Barriers to PIH management and possible solutions: Patient’s perspective
Dorothy Kanyamura, Mathilda Zvinavashe and Maxwell Mhlanga
Pregnancy Induced Hypertension is a pattern of high blood pressure during pregnancy. It is one of the major causes of maternal mortality and neonatal morbidity in the world, contributing about 5-14% of pregnant women globally (Arshad et al., 2014). In Zimbabwe, despite the availability of guidelines for PIH management, PIH still contribute about 19.4% (Muti et al., 2015) more than global statistics. For this reason, this study sought to assess barriers to PIH management and possible solutions or strategies. The strategies will help to curb both maternal and neonatal mortality. The study employed descriptive qualitative design. Focus group discussions (FGDs), each with 8 participants, were held in Bindura District and Bindura provincial Hospital. Women diagnosed with PIH, in age group 18 to 49 years were included in the study and these were able to speak Shona or English. Approval was obtained from respective ethical review boards. FGDs followed a semi-structured questionnaire. Comprehensive notes were taken during the interviews which were also being audiotaped. Data were analyzed thematically and manually. Themes identiﬁed were barriers and possible solutions to PIH management. Barriers were poor cultural practices, religious practices, employment and use of herbs. Possible solutions were to develop culture-speciﬁc health education and interventions to improve health seeking behavior of PIH patients and to reduce adverse perinatal outcomes. Husbands as family heads to be actively involved in the management of PIH and accompanying their wives to the hospital. This is critical in improving ANC visits and general management of PIH among pregnant women.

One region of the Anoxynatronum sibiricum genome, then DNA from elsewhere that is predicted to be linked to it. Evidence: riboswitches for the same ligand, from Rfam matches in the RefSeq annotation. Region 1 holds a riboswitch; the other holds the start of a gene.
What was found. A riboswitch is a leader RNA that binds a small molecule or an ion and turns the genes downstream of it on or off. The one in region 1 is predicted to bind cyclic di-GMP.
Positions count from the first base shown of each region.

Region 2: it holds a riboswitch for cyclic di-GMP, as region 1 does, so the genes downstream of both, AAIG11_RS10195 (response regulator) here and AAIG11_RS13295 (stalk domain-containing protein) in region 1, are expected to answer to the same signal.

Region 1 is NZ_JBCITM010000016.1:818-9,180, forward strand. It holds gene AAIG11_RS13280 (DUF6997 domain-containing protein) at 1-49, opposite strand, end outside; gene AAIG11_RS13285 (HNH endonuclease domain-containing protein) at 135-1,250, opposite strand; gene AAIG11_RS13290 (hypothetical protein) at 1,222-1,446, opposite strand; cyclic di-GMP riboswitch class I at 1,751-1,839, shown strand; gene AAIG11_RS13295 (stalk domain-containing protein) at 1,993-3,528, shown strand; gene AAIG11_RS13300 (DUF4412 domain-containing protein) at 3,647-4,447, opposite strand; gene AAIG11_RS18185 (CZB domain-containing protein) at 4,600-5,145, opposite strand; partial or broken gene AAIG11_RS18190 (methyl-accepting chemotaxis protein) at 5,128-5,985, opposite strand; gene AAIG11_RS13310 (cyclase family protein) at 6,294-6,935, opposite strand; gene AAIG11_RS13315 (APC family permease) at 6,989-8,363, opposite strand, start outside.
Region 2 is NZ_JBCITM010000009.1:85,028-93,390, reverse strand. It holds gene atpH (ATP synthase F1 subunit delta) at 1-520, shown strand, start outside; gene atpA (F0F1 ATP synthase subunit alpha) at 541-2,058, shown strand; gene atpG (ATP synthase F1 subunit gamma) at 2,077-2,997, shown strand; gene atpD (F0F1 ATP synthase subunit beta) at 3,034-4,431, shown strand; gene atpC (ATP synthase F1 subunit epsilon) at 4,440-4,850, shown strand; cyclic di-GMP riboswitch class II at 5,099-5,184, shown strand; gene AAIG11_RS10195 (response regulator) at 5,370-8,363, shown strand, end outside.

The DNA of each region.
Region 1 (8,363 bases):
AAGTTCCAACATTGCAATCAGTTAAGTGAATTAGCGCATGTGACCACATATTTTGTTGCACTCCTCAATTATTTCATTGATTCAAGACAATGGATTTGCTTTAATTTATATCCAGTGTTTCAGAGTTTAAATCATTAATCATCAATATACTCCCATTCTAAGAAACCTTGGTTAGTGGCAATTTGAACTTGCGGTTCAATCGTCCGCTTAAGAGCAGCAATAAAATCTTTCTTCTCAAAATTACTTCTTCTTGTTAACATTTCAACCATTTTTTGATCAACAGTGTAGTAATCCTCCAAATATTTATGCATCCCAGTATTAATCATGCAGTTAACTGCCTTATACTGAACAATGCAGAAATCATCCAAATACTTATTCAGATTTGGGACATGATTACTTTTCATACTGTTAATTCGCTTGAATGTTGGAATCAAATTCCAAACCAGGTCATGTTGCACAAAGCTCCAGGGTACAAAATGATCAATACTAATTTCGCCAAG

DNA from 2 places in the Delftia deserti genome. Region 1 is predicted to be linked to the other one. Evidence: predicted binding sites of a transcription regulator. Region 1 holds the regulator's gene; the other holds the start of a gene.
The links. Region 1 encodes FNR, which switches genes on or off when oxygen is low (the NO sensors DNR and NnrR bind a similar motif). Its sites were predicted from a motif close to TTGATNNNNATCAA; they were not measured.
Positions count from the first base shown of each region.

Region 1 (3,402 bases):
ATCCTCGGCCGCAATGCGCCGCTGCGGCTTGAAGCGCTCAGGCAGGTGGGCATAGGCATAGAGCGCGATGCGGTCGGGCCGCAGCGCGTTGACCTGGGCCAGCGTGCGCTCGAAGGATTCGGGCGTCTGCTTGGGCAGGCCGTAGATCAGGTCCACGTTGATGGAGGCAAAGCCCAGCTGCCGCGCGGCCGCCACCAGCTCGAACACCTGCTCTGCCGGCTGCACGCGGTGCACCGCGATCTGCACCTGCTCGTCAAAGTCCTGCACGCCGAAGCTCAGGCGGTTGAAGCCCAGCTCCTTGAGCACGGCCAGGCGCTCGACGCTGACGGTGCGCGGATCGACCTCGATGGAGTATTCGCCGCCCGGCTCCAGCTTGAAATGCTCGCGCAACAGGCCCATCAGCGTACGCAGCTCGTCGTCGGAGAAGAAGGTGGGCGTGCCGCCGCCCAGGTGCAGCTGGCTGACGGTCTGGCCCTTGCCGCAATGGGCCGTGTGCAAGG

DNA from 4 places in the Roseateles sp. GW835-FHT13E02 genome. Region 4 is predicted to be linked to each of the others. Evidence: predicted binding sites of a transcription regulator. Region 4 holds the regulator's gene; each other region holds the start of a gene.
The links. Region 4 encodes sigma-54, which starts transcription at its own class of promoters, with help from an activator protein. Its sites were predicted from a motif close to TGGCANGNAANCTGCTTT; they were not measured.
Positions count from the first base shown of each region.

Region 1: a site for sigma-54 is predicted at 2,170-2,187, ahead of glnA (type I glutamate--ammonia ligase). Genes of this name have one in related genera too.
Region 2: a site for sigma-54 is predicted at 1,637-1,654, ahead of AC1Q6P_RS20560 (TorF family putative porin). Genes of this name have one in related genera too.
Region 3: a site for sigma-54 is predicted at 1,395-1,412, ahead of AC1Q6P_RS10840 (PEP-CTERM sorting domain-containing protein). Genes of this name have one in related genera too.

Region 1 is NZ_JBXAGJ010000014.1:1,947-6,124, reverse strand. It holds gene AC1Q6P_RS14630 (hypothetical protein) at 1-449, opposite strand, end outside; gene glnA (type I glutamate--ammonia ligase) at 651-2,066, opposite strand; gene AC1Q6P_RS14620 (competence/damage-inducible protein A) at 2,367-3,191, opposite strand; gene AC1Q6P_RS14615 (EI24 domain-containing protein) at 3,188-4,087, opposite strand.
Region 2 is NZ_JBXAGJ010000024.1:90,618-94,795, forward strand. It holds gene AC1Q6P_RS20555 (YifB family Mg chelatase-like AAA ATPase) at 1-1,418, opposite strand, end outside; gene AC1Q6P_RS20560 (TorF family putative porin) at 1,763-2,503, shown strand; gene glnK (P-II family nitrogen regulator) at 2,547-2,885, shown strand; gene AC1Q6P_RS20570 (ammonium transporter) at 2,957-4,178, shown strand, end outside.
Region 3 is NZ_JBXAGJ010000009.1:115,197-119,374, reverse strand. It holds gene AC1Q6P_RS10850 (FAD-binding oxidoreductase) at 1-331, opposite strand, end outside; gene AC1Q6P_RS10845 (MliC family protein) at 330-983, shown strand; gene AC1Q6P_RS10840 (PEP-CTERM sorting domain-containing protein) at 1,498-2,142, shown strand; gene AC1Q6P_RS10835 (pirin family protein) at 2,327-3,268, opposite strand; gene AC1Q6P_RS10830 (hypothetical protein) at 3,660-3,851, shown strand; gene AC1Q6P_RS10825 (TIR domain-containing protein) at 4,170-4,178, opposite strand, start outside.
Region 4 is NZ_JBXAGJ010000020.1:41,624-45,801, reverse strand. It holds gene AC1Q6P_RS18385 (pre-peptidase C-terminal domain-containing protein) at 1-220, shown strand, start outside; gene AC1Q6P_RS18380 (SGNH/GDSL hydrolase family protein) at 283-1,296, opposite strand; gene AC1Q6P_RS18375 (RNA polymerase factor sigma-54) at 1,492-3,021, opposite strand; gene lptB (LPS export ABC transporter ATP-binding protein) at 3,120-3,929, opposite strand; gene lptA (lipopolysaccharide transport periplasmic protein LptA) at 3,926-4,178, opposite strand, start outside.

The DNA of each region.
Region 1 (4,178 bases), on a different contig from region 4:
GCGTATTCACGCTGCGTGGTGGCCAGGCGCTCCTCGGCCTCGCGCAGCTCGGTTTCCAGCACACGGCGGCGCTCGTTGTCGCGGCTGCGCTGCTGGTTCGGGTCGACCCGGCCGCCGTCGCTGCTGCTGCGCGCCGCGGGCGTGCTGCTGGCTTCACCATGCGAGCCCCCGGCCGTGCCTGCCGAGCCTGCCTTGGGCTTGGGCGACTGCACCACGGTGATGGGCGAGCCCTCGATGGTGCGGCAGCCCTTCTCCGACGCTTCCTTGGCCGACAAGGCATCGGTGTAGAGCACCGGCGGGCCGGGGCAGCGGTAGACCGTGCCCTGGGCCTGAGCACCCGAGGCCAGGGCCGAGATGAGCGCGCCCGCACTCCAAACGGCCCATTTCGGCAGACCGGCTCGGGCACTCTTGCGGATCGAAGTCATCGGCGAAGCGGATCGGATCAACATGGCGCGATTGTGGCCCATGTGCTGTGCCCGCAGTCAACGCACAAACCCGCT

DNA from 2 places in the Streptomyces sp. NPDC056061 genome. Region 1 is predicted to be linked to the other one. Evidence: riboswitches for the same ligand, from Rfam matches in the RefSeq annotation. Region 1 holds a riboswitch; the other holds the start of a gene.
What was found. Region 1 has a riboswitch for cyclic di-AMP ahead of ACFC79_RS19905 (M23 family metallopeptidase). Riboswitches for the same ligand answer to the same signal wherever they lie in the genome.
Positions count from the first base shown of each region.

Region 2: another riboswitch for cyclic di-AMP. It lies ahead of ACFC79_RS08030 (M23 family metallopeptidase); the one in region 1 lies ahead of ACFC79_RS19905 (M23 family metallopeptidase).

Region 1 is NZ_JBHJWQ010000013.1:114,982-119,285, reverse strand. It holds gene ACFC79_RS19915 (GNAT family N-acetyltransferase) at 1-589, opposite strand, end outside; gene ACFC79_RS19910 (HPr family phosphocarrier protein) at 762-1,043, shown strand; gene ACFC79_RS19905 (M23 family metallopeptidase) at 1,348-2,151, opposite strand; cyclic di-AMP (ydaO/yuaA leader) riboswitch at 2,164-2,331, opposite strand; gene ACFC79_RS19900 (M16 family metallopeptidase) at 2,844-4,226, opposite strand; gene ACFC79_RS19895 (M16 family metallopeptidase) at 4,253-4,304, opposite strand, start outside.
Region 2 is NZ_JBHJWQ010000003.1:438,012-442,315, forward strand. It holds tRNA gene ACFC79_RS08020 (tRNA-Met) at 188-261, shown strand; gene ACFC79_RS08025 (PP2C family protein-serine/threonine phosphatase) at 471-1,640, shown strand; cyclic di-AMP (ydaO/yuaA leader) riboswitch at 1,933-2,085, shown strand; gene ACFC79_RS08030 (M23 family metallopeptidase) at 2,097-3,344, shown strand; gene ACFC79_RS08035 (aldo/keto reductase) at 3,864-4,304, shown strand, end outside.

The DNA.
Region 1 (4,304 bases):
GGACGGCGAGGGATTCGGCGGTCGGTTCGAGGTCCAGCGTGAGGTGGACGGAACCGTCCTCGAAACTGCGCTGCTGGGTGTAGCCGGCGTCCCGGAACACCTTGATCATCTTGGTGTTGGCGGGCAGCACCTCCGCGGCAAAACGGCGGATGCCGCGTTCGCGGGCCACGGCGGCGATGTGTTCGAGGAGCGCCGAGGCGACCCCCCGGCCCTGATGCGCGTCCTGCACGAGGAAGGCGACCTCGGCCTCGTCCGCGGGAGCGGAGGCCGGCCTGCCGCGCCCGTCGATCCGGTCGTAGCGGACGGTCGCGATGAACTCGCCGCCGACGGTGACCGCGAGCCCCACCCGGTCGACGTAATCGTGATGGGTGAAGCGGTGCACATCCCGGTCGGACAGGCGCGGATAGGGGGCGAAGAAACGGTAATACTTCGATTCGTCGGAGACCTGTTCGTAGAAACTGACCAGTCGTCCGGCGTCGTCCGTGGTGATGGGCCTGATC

Dorothy Kanyamura, Mathilda Zvinavashe, Maxwell Mhlanga. Barriers to PIH management and possible solutions: Patient’s perspective. Int J Adv Res Nurs 2023;6(1):01-06. DOI: 10.33545/nursing.2022.v6.i1.A.292